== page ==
I can’t remember the last time I’ve been this lonely, if ever. And that’s been true since we moved here. The only bright spot in my day is time with my husband. The rest is drudgery.

I haven’t felt like doing anything, though I go through the daily motions of work and errands. I felt pretty good on the friends and family camping trip, even read a couple of books. But here at home, I’d rather sleep than read. It’s hard to concentrate (another symptom of depression) so even mindless TV is difficult. Sleep is the easiest.

That was my biggest clue that something was wrong. I’ve never done the sleep thing before, though I’d known it to be a symptom of depression. That, along with the loss of interest in normal things, the loneliness and teariness. The negative self-talk, especially shaming talk. I’m not proud that I go to bed. I’m embarrassed. I kept thinking if I would just look on the bright side, count my blessings, work on gratitude and pray for contentment. But those things weren’t enough, and I was ashamed they weren’t working.

And all of this is part of depression. I told my psychiatrist, who pointed out the signs and told me I’d relapsed. He says we’ll get a handle on it. I hope so. I always have gotten better before.

 

Not depressed

I haven’t been depressed for a while. But I said it out loud today. “I’m not depressed.”

The move to Virginia certainly brought up feelings like depression – loneliness, fatigue, a little hopelessness. For me, that’s different from depression, which is lots of hopelessness.  But the transition of moving was hard, like a mild depression without all the full-on depression characteristics. I wondered if the feelings would intensify and change to depression. I think I lived with some fear that it would come back due to the move.

But today, in my psychiatrist’s office, I told him that I’m not depressed.

We’re going to reduce one of my meds, which makes me a little nervous, because it’s the med that brought me out of depression in the first place. But it has a weird side-effect – chewing. I chew my teeth together all the time; I’m grinding my teeth all day. In an effort to keep this from becoming a permanent motion, we’re cutting that anti-depressant in half. I’m a little nervous about it, about the depression returning without the full medication to keep it at bay. But I think I’m in a better place emotionally, and so I’m willing to give the reduction a try.

It’s nice to not be depressed. My days are full of light, not grayness.  I can hear when birds chirp – the finches found my feeder, and seeing them flit around gives me a brief joy. I don’t dread each day, which I had been doing after the move here. I have energy, and am seriously considering adding exercise back into my routine. This was never a workable plan when I was depressed: I knew I should exercise, but couldn’t work up the energy to do it. I still probably sleep too much – I nap almost every day because I have nothing better to do. But I’m sleeping well at night, so I’m not worried about it – I’m napping from boredom, not depression.  I’m eating and sleeping well. I look forward to seeing people. Looking forward – that’s not depression.

I still have brief bouts of sadness or anxiety, but can usually recover pretty quickly with prayer. Getting my eyes off myself and back onto the Lord – who He is, how He sees me and loves me – eases those emotions. When I was depressed, I couldn’t lift my eyes from my misery, and sure couldn’t see God in it.  I had to trust He was there, because I didn’t feel Him at all.  I depended on the truths I knew from Scripture about God’s goodness, because I didn’t sense it, didn’t believe it with my emotions. I had great friends reminding me of His presence and companionship, His faithfulness and care. That’s the emptiness of depression – so self-focused that I was unable to see God with me. Those negative emotions have lessened. Now it’s just occasional – normal – feelings.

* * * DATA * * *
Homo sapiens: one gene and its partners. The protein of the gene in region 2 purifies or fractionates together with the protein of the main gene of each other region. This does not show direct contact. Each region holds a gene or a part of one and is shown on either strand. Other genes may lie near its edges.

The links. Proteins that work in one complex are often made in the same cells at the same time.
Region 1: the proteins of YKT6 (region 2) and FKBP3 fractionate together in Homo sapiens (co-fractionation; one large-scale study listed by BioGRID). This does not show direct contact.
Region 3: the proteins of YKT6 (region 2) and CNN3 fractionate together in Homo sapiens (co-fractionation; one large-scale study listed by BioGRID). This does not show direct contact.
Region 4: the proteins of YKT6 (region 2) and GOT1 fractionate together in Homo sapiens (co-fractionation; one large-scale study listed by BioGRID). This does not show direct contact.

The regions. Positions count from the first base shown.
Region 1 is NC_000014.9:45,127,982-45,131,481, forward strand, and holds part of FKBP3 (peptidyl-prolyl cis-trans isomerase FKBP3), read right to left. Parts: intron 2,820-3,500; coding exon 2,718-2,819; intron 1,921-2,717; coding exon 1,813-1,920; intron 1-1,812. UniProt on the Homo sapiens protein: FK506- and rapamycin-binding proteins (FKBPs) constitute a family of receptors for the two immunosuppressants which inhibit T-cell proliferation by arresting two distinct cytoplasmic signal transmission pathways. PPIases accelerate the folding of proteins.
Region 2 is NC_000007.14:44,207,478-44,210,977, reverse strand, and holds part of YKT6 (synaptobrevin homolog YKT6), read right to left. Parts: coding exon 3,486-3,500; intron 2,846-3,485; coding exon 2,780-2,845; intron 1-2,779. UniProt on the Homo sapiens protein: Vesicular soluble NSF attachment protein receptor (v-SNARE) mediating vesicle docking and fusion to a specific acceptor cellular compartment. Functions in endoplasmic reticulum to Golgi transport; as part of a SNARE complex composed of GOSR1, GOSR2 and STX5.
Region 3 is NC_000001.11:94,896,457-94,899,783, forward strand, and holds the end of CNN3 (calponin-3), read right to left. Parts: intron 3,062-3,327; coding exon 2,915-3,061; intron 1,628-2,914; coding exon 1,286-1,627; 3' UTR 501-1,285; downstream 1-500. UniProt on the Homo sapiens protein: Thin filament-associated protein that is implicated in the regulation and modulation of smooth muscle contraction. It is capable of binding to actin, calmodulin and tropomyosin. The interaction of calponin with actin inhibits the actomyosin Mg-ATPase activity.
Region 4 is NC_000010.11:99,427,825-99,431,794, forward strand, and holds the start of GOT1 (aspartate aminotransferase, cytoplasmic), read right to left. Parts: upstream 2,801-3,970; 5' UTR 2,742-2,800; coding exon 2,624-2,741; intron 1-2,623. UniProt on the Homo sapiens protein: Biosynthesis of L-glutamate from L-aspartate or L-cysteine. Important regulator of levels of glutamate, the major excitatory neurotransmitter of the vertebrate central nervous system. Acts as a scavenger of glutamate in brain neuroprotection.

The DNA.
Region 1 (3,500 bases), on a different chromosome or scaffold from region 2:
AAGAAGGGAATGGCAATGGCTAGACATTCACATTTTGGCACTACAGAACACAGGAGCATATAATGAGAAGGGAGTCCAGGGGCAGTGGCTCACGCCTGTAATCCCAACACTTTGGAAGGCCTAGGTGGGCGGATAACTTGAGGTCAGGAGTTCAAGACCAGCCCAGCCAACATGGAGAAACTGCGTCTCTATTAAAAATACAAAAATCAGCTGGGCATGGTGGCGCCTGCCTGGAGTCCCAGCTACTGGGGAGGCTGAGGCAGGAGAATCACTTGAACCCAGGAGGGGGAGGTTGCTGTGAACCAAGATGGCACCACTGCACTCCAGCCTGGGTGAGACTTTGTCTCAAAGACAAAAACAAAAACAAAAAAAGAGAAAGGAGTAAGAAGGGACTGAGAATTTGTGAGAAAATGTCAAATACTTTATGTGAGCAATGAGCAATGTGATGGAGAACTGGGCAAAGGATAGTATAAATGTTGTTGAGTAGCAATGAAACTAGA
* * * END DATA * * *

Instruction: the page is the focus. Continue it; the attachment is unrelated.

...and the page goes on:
It’s nice to feel normal.

Loneliness

I’m writing what’s going on in my life. Which feels like nothing.

I am alone for hours. During the day, the time stretches in front of me like barren land. Some days I sleep in just because there is nothing to get up for.

I’m used to being busier than this. To having more social interaction. To conversations. To people. The silence is so loud!

I need a hobby. Or a volunteer spot. Or a good book. Or a Bible study. Something to do with my time. Perhaps if I filled the hours with reading. Or knitting. Or studying God’s Word. But I haven’t, so the hours drag by.

I’ve scheduled my week so that I get out around people most days. Three times a week, mid-afternoon, I go to my very-part-time job and talk to a few people. One morning I do the same. Another morning (for a couple more weeks anyway), I go to physical therapy for my back, so at least I talk to the PT.  But all of those appointments are an hour or so – not much in my long days.

I don’t really know anyone yet. My job doesn’t lend itself to getting to know the other trainers – we’re each busy with our own students. Joining an evening Bible study didn’t work out this past session due to the job – I’ll try again after the New Year. I haven’t found one that meets during the daytime. A small group would be a nice way to get to know others, so I hope that will work out.

How can I use this time – and I have lots of it – to bring glory to God? What can I do with this time and solitude?

Firstly, I need to receive it as a gift, not as a curse of loneliness. I need to shift my attitude of self-pity, and instead practice gratitude for this time. My life may not always keep this slow pace.

Secondly, I need to use it wisely, and in a way that honors God.  Letter writing, Bible study, praying for others. I do these things a bit, but perhaps if I’m more intentional…

Finally, I need to ask God to give me purpose for this time. To write about my depression experience. To study God’s Word as He reveals Himself to me.  To relax into a good book – my Kindle is full of them. To knit a new scarf, maybe even learn a new stitch. I have lots of choices to choose from!

I need to trade the “I’m so lonely” for “now it’s time.”